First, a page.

The blog

The blog—informal opinions and chat about the parish

Thursday, March 23, 2017

Maundy Thursday

This word, Maundy, seems to be a uniquely high church thing. My childhood church was Presbyterian, but we weren't Ohio Presbyterians—we were the kind of East Coast Presbyterians whose pastor wore a clerical collar even in the middle of the week and on Sunday morning the choir and minister (all properly robed) would solemnly march up the aisle at the beginning of the service. Making the transition to the Episcopal Church was mainly a matter of learning when to kneel and when to cross myself.

Anyhow, I distinctly remember the first time I heard the term Maundy Thursday, thinking someone had foolishly mispronounced "Monday Thursday" (and wondering how those two days got mashed together). It wasn't until much later (in another Presbyterian church) that I learned that the term comes from the Latin "mandatum" ("commandment"), from Christ's words in John 13, "a new commandment I give to you."

As holy days go, this one deserves a lot more recognition. We get excited about Palm Sunday because we get to wave palm fronds around (and some of us craft them into origami crosses during the sermon), but that cannot compare with the intensity of the Last Supper, complete with Jesus's last teaching to his disciples, his object lesson of washing their feet (even the feet of traitor Judas), and the institution of the Eucharist.

At St. Matthew's we will be celebrating Maundy Thursday this year on April 13 at 7 PM, complete with foot-washing (optional, if you are squeamish) and Eucharist.

By the way, I don't expect the Queen of England to show up (she saves those visits for cathedrals in England), but here's a discussion of the roots of Maundy Thursday and the Queen's Royal Maundy. Interesting stuff.

Tuesday, March 21, 2017

Just how gay are we?

That title for this post is an odd, awkward question, especially in a very conservative community. On the national level, on the Diocese level (north half of Ohio, for us) and locally, we're very welcoming toward gay, lesbian, transgendered, and queer people, but visitors often have trouble seeing it. I wonder why.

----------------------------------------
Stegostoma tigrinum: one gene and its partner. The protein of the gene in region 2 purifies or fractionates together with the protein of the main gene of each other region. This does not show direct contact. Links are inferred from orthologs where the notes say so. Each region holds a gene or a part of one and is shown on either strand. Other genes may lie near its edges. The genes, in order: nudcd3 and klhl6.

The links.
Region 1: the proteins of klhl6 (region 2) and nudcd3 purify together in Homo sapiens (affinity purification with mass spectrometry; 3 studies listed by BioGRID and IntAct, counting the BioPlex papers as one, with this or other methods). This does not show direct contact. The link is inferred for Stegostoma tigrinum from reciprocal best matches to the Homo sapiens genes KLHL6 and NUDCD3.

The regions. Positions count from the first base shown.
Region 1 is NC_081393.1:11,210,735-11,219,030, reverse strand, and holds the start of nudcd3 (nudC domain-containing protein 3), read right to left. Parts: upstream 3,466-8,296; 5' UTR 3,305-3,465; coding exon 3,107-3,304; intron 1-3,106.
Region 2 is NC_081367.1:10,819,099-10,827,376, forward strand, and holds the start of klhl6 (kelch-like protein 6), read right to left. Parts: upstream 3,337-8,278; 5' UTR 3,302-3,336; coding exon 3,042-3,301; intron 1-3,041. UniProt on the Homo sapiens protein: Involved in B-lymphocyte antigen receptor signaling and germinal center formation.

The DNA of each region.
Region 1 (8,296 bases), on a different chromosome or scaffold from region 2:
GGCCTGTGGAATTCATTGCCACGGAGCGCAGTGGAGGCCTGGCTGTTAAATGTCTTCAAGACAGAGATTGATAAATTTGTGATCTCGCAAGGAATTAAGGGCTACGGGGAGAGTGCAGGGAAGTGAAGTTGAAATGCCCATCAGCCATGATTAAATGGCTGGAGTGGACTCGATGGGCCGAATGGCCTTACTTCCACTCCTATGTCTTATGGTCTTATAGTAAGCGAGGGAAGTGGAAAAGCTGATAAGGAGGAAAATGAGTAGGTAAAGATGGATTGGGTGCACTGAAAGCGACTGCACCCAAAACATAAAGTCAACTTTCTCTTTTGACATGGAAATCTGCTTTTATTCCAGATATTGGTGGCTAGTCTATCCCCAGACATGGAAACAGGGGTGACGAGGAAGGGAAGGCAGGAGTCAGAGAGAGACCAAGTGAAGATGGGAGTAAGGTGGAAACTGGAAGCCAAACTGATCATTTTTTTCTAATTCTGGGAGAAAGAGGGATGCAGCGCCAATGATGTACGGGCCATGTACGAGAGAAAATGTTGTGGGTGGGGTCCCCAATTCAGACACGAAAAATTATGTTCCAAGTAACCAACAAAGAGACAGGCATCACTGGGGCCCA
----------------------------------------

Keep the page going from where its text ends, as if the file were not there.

Part of the reason, I suspect, has to do with age. People who were born 40+ years ago grew up in a very different environment than today. For just one small example, the popular entertainer Liberace won a libel suit against the British newspaper The Daily Mirror when they ran articles claiming he was gay (homosexuality was illegal in England at the time). There were almost no positive gay role models until recently, and even now, in the American Midwest, it is not too difficult to find ideologues who scream terrible things at the gay community. Little wonder that middle-aged and older gay people try to keep a low profile.

And simple age has something to do with it too. As a college teacher, I know that 18-year-olds in general try out all kinds of self-expressive personal styles, but tend to settle down a bit by the time they are 25. It's not a sexual orientation thing. Everyone does it. That means that a church such as ours that is middle-aged and older just is not very flamboyant. Especially on a Sunday morning.

One speaker at a conference for gay Christians said, "We're just not that interesting. We take out the garbage like everyone else."

I don't know much about the personal lives of very many priests in our diocese, but without much trouble I can name one who is transgender and several more who are gay or lesbian. The interesting thing is that their sexual orientation is not the most interesting thing about any of them. Is Father X a decent preacher? How is Father Y's parish building program going? Is Father Z's partner still struggling with grad school? But to the casual observer, their sexuality is an absolute non-issue.

It's pretty much the same at St. Matthew's. As a relative newcomer to the parish, I listen to the comments people make and I tend to store away the most remarkable ones. About the only comment I can remember anyone making about sexual orientation around here came from one of the older women a couple of years back: "We just don't have enough gay people in this parish."